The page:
Fight erupts between Assembly members and former president Correa over attorney general

Nov 7, 2023 | 0 comments

By Rex Allison

Only weeks before the new National Assembly begins its term, accusations are flying among some of its members and former president Rafael Correa. On Monday, President-elect Daniel Noboa joined the fight.

Ecuador Attorney General Diana Salazar

At issue is Correa’s claim that an agreement between the Citizens Revolution and two other parties regarding Assembly leadership would allow an impeachment trial of Attorney General Diana Salazar. Correa was particularly angered when Salazar ordered an investigation into the employment by the Pichincha Province prefect’s office of a personal assistant to his former vice president, Jorge Glas. Police raided the prefect’s office November 2, removing documents and computer files.

The raid was ordered based on evidence that Glas’ assistant, Soledad Padilla, continued to work for Glas while she was on the prefect’s payroll. Padilla recently broke off what she called an “intimate relationship” with Glas, who is serving a six-year prison sentence for corruption.

Correa attacked Attorney General Diana Salazar last week, calling her “ridiculous, an inept and corrupt woman and a worldwide laughingstock.” Correa added that the Assembly would soon begin impeachment proceedings against Salazar.

Assemblymembers from the Social Christian Party and Naboa’s National Democratic Action, the parties involved in the leadership talks, took issue with the former president, claiming there was no agreement to put Salazar on trial. “This was never part of the discussions,” according to Social Christian Henry Kronfle, considered the favorite to be the new Assembly president. “The ex-president wasn’t here and is not a member of the Assembly so how does he know what we talked about?”

Correa responded, calling Kronfle a “liar.”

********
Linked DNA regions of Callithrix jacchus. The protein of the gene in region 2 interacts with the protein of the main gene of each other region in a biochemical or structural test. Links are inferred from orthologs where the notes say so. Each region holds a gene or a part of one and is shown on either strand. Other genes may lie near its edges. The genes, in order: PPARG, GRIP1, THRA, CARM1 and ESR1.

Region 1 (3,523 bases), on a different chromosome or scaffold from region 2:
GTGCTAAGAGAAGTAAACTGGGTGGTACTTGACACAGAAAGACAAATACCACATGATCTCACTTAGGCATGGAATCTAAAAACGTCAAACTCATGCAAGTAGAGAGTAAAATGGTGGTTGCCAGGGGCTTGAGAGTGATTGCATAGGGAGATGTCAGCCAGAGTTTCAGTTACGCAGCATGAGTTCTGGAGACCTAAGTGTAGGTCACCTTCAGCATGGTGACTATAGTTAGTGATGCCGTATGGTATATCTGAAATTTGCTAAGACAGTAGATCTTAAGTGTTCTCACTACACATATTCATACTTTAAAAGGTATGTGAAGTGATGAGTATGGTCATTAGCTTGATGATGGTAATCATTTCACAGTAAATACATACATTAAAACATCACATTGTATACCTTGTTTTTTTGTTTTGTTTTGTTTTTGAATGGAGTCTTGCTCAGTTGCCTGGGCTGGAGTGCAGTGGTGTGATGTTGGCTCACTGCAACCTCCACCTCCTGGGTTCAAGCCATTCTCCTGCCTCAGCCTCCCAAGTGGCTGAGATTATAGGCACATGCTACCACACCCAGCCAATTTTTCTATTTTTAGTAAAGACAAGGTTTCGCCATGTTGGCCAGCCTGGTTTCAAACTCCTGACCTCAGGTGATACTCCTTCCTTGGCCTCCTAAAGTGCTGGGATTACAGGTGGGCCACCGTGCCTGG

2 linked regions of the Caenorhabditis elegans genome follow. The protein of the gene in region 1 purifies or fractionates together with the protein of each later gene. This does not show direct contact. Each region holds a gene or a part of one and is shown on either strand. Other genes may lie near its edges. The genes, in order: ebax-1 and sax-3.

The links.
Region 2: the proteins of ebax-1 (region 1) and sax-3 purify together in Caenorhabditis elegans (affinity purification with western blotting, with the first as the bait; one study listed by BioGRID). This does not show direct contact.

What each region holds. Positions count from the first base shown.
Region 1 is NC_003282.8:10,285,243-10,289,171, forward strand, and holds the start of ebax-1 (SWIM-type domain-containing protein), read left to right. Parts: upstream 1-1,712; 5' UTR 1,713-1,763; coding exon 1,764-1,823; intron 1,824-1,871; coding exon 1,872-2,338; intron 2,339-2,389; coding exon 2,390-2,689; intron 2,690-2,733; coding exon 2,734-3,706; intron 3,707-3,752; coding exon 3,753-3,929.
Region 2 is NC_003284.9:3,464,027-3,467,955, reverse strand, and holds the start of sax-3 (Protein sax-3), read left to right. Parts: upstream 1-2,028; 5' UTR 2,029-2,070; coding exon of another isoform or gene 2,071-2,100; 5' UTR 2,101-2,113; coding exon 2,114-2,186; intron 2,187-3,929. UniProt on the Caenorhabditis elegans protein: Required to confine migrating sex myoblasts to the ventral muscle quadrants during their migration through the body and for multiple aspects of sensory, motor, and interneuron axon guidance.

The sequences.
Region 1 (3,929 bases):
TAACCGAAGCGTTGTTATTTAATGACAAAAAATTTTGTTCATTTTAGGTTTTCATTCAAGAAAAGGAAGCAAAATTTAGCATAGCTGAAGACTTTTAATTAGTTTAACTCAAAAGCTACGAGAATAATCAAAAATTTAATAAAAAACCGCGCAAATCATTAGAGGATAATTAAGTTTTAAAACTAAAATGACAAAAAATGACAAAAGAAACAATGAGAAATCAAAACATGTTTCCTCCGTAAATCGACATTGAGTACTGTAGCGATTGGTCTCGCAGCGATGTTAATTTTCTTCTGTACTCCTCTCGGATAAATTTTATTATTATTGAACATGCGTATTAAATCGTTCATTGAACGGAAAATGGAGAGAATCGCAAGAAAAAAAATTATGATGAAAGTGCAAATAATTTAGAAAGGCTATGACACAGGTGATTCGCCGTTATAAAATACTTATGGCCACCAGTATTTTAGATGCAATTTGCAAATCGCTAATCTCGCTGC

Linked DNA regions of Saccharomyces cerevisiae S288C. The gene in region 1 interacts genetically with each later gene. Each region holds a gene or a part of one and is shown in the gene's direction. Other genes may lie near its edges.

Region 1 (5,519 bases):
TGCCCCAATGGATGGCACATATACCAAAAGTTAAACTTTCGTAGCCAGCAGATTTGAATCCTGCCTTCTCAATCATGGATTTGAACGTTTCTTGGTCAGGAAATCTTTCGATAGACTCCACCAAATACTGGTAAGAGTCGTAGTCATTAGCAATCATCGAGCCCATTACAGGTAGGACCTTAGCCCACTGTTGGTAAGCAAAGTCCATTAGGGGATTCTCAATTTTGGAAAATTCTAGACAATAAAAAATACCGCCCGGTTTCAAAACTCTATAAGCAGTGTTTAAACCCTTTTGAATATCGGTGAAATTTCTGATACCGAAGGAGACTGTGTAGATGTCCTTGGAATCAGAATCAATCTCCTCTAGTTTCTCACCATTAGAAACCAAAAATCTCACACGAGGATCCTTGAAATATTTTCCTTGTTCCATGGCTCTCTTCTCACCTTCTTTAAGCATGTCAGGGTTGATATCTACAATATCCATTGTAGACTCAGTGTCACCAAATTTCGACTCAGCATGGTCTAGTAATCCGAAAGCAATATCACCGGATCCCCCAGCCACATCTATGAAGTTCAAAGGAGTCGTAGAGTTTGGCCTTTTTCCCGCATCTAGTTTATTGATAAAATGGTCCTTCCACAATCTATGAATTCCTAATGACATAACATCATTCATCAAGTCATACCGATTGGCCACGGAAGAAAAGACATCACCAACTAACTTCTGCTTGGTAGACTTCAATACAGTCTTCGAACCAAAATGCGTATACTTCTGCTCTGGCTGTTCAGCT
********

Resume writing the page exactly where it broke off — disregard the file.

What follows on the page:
Other Social Christians and National Democrats supported Kronfle, that there was no agreement regarding a Salazar trial. “As a matter of fact, we fully support her efforts to fight corruption,” said National Democratic Action leader Valentina Centeno. “Her name did not come up in the talks and neither did the topic of impunity for former government officers.”

On Monday, Noboa joined the controversy, saying the country had more important issues to deal with than “personal vendettas.”

He said the new government and Assembly will focus on specific crises, such as drug violence and employment. “There are those who would attempt impeach our attorney general, but we need to protect individuals like her who are working hard against criminal organizations operating in the country,” Noboa said.

María Paula Romo, leader of Assembly’s Construye Movement, called Correa a “a bitter, lonely man” upset by the Citizens Revolution’s recent losses, including the presidential election. “He has gone after Salazar since she began prosecuting the corruption of his administration four or five years ago. This attack on her again reveals his irrational anger, not to mention his racist and sexist attitudes.”
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Rex Allison is a former contributor to Ohio Public Radio. He has been a Cuenca resident since 2017.

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